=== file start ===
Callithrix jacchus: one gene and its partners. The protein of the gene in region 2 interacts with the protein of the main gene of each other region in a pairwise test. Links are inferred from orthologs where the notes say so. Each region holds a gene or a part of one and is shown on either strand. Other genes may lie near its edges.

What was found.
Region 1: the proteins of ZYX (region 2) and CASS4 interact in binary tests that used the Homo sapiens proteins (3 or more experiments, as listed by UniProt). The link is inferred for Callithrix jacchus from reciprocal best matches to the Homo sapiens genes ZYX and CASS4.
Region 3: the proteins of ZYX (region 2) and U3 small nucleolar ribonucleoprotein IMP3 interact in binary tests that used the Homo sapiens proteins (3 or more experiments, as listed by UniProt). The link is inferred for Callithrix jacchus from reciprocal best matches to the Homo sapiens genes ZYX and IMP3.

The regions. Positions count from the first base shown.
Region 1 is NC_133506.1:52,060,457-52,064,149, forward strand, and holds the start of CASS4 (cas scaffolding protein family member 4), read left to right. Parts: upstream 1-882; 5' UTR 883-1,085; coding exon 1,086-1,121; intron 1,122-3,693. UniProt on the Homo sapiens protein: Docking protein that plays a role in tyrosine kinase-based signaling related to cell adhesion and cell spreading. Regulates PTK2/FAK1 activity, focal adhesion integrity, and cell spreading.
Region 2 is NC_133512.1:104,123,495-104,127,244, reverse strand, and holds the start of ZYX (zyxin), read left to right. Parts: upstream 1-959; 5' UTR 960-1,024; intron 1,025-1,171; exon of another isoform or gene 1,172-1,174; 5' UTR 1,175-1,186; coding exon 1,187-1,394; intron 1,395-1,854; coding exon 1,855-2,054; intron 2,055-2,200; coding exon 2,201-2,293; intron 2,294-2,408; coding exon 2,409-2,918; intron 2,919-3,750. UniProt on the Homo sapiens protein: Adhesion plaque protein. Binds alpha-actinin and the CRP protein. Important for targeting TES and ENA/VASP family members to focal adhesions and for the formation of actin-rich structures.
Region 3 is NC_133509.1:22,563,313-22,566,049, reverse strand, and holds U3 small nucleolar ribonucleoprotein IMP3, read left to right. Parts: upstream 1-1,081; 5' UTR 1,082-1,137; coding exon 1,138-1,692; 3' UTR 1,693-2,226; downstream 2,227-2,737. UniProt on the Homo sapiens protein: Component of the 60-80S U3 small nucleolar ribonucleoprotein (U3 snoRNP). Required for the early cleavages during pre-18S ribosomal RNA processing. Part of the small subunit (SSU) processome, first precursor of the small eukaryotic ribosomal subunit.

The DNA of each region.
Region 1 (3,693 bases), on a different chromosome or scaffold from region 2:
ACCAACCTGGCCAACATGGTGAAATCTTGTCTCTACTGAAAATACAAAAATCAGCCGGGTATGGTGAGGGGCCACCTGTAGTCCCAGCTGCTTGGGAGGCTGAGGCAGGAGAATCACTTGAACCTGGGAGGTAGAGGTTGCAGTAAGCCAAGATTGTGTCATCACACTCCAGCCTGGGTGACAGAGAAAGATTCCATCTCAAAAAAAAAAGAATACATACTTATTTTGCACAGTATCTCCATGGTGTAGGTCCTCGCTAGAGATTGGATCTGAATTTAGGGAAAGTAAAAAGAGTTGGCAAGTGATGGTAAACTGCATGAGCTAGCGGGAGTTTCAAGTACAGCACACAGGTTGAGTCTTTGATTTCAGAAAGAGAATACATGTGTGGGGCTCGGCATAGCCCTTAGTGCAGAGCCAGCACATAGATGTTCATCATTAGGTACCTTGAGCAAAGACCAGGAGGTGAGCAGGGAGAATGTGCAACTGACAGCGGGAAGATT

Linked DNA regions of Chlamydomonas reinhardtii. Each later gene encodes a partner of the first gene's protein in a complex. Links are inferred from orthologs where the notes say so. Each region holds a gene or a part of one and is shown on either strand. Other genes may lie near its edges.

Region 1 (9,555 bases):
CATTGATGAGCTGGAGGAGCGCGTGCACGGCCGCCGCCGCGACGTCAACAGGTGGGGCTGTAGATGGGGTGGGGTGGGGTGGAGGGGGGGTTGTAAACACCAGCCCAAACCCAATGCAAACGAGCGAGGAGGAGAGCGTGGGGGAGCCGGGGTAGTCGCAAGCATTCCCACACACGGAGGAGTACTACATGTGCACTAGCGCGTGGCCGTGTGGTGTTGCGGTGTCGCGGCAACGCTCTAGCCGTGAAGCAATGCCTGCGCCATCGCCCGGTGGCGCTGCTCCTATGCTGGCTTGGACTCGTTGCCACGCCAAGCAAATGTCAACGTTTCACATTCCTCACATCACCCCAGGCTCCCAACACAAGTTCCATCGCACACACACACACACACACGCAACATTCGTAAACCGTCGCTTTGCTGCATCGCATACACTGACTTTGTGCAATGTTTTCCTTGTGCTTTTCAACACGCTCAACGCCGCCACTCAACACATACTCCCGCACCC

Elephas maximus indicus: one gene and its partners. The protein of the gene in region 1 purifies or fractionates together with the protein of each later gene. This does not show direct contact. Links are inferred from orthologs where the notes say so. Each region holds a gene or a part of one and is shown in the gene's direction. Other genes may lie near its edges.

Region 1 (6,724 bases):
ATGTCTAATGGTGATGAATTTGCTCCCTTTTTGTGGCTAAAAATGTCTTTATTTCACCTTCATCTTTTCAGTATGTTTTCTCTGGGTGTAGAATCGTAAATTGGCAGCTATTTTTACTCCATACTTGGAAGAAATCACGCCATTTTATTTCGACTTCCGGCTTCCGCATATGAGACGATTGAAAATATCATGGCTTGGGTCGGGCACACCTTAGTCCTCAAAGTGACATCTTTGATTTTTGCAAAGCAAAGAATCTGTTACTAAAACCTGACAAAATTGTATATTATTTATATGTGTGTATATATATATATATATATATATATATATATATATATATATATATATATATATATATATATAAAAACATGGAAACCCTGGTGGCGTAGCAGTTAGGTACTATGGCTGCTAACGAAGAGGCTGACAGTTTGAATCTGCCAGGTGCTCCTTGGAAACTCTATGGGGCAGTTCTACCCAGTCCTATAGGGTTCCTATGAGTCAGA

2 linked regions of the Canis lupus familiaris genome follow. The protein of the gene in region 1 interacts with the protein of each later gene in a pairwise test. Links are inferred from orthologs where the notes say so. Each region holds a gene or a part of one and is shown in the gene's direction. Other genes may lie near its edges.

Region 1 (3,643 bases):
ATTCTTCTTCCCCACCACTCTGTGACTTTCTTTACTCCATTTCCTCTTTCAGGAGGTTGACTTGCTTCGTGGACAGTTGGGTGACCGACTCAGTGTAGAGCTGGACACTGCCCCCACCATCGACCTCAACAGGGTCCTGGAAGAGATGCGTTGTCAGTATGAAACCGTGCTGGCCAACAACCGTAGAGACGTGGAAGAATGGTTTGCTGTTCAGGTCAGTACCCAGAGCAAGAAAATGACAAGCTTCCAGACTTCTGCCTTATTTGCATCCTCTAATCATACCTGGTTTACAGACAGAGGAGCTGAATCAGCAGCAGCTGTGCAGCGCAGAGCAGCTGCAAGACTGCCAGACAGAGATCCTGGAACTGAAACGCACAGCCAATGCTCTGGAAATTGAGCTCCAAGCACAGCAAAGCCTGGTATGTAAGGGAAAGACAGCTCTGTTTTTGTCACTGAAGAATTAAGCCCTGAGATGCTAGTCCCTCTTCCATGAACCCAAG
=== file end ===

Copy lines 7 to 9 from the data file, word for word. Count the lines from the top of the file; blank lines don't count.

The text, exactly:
Region 2 is NC_133512.1:104,123,495-104,127,244, reverse strand, and holds the start of ZYX (zyxin), read left to right. Parts: upstream 1-959; 5' UTR 960-1,024; intron 1,025-1,171; exon of another isoform or gene 1,172-1,174; 5' UTR 1,175-1,186; coding exon 1,187-1,394; intron 1,395-1,854; coding exon 1,855-2,054; intron 2,055-2,200; coding exon 2,201-2,293; intron 2,294-2,408; coding exon 2,409-2,918; intron 2,919-3,750. UniProt on the Homo sapiens protein: Adhesion plaque protein. Binds alpha-actinin and the CRP protein. Important for targeting TES and ENA/VASP family members to focal adhesions and for the formation of actin-rich structures.
Region 3 is NC_133509.1:22,563,313-22,566,049, reverse strand, and holds U3 small nucleolar ribonucleoprotein IMP3, read left to right. Parts: upstream 1-1,081; 5' UTR 1,082-1,137; coding exon 1,138-1,692; 3' UTR 1,693-2,226; downstream 2,227-2,737. UniProt on the Homo sapiens protein: Component of the 60-80S U3 small nucleolar ribonucleoprotein (U3 snoRNP). Required for the early cleavages during pre-18S ribosomal RNA processing. Part of the small subunit (SSU) processome, first precursor of the small eukaryotic ribosomal subunit.

The DNA of each region.